There is a time to admire the persuasive power of an influential idea, and there is a time to fear its hold over us. If the idea is so widely shared that we no longer even notice it, it’s time to worry. If the objections to the idea are not answered anymore because they are no longer even raised, we do not have the idea, it has us. We are not in control.
The problem with a sloppy program is that it does too much work, often at various levels of abstractions. It will connect to the database, fetch data, create objects and perform validation in the same method. The code is too long, it is hard to read, and it doesn’t communicate with the reader. It is hard to maintain, hard to test, and can’t handle future changes. What to do?
Every successful software product is the result of the collaboration between developers and the QA team. However, it’s the developers who get the lion’s share of the praise, and the testers are mostly ignored. Devs blame the QA for finding faults in their code, and management blames them for delaying the release. I think this is unfortunate and unfair.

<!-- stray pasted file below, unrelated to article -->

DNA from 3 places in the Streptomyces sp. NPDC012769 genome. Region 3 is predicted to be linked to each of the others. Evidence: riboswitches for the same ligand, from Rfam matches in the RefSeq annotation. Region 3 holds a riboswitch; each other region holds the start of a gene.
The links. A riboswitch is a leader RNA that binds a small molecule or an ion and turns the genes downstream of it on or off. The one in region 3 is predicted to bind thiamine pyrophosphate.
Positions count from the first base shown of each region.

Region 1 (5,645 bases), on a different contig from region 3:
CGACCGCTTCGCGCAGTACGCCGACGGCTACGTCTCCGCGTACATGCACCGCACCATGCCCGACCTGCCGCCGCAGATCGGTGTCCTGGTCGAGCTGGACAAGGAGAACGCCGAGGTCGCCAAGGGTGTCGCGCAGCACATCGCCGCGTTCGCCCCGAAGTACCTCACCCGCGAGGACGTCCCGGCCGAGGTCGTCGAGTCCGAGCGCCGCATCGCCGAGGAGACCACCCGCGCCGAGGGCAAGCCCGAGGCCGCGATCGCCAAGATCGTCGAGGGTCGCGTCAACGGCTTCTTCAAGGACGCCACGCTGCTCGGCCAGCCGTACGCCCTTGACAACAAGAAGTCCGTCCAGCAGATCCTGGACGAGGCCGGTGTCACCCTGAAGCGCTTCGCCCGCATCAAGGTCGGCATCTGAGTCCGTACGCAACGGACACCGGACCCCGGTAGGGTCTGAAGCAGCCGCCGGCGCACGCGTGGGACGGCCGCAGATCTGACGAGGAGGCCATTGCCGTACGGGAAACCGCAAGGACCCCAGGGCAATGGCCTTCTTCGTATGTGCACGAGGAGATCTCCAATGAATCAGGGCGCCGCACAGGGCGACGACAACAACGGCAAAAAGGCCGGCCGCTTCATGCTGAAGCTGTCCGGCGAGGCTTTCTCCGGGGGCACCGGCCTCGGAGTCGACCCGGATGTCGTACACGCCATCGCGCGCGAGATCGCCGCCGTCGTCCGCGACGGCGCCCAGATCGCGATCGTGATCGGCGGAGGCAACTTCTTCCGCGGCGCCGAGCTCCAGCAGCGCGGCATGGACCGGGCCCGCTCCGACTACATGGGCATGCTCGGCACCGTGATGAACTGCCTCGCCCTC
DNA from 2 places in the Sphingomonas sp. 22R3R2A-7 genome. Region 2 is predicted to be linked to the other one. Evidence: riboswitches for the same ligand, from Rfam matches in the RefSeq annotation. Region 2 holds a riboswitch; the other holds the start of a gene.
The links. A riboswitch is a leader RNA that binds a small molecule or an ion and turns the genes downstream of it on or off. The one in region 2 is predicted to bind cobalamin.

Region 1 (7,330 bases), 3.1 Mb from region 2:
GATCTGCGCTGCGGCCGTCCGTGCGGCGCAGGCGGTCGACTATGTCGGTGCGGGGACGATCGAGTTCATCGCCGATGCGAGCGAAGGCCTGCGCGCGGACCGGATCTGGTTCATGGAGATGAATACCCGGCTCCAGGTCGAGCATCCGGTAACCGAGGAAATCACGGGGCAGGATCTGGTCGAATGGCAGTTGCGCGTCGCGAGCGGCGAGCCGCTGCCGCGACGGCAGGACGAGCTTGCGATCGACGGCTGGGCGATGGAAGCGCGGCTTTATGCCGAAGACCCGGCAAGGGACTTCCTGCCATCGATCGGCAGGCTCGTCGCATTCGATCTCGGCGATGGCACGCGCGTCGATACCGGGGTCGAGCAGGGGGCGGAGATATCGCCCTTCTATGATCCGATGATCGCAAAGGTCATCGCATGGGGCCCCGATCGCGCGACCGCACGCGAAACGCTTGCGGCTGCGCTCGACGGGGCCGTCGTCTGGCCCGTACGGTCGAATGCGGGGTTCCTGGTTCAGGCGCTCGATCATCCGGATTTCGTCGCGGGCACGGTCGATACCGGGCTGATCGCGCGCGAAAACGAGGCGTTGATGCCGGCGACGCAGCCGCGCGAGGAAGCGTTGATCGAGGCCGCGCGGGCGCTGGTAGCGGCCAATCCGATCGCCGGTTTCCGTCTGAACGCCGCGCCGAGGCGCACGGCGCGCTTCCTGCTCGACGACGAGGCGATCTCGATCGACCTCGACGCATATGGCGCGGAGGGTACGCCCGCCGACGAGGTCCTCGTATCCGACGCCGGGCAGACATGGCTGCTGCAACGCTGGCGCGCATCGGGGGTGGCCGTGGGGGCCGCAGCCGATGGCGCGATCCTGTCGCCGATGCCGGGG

Walk into any library, and the first thing you notice is absolute silence. People behave differently when in a library. They respect others’ privacy and the need for solitude. They don’t have loud conversations. If they need to talk, they go outside or talk quietly. Rarely do people go over to someone’s desk to disturb them. Why are all these behaviors, which are considered rude in a library, are treated as a norm in a modern workplace?
The hard part of debugging software is finding a bug to fix. Actually fixing the bug is easy. However, as with many things in life, the fact that it’s easy doesn’t make it simple. Here are a few guidelines I learned while reading Code Complete on fixing bugs while staying sane.